3 Top Tips for Winter Gardening

There is a big misconception that gardening grinds to a holt during the winter season, however there is a lot that can still be done to tend to your garden even when the temperatures reach single digits. After all, some of the most exquisite gardens and flower arrangements are the product of TLC throughout the entire year. Read on as we go over the top tips to keep in mind this winter…

  1. Remember to use mulch

Mulch is a layer of material that is placed on top of soil in order to protect it, and it can be essential throughout the winter season. This is because it helps conserve moisture, ensures that the soil remains fertile and reduces the likelihood of weeds growing in the area once the spring season hits. By covering your soil with mulch during winter, you will give it the best possible start once the temperature begins to rise.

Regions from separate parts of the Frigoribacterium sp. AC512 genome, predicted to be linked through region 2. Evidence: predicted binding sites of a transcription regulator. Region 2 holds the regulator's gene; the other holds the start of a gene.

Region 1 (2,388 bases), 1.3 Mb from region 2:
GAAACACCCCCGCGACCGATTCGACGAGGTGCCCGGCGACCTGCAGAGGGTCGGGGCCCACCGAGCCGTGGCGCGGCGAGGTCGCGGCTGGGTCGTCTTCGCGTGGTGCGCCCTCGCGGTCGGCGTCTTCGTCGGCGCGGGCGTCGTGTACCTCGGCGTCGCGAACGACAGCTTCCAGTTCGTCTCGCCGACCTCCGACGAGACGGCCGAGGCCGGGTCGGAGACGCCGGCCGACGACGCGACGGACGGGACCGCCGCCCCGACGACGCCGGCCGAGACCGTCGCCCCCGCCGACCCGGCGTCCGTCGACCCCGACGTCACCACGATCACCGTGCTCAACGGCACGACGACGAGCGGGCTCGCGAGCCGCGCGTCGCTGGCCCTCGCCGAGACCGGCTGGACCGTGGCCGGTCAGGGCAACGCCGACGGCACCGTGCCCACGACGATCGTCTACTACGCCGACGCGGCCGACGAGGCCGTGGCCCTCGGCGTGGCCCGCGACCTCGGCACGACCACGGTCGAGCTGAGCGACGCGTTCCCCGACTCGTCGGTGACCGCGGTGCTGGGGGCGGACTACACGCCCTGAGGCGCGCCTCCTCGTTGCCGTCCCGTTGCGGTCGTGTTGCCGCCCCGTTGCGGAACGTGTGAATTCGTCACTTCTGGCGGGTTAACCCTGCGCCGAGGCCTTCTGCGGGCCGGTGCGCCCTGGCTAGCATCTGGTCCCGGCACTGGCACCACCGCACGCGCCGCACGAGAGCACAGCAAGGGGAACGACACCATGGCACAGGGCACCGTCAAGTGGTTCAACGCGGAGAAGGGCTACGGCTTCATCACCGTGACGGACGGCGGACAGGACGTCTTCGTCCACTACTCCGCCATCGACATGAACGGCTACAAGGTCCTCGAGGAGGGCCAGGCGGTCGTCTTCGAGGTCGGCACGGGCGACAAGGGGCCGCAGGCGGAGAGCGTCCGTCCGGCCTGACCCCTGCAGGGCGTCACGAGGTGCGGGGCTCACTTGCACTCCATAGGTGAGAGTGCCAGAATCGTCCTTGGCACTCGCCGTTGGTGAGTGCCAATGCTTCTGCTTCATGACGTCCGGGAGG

• Protect your plants

In the UK, the ground can become quite solid due to the freezing temperatures which means that winter gardening is all about preservation rather than nurturing new plants. As well as using mulch to protect your soil, it may be beneficial to take more vulnerable potted plants indoors or store them inside a greenhouse. This way the cold winter temperatures aren’t able to do as much damage.

  • Watch out for frost

Although light frost won’t cause any lasting damage to your plants, hard frost can be devasting to the root systems located deep within the ground. After all, these draw up moisture from the soil and deep frost can cause this moisture to freeze. The plants will then become dehydrated and the cell wall may become damaged as a result. Furthermore, if the cell wall then defrosts too quickly it could actually inadvertently kill the leaves and stem. Winter plant covers made from fleecing or netting can reduce the risk of deep frost setting in.

Gardeners who put in the effort throughout winter often see their hard work pay off during the spring and this is because the soil will be incredibly fertile and ready for immediate planting due to the protection and preservation it has received. To find out more information about winter gardening, get in contact with a member of The Home and Gardens team today!

Leave a Reply

Your email address will not be published.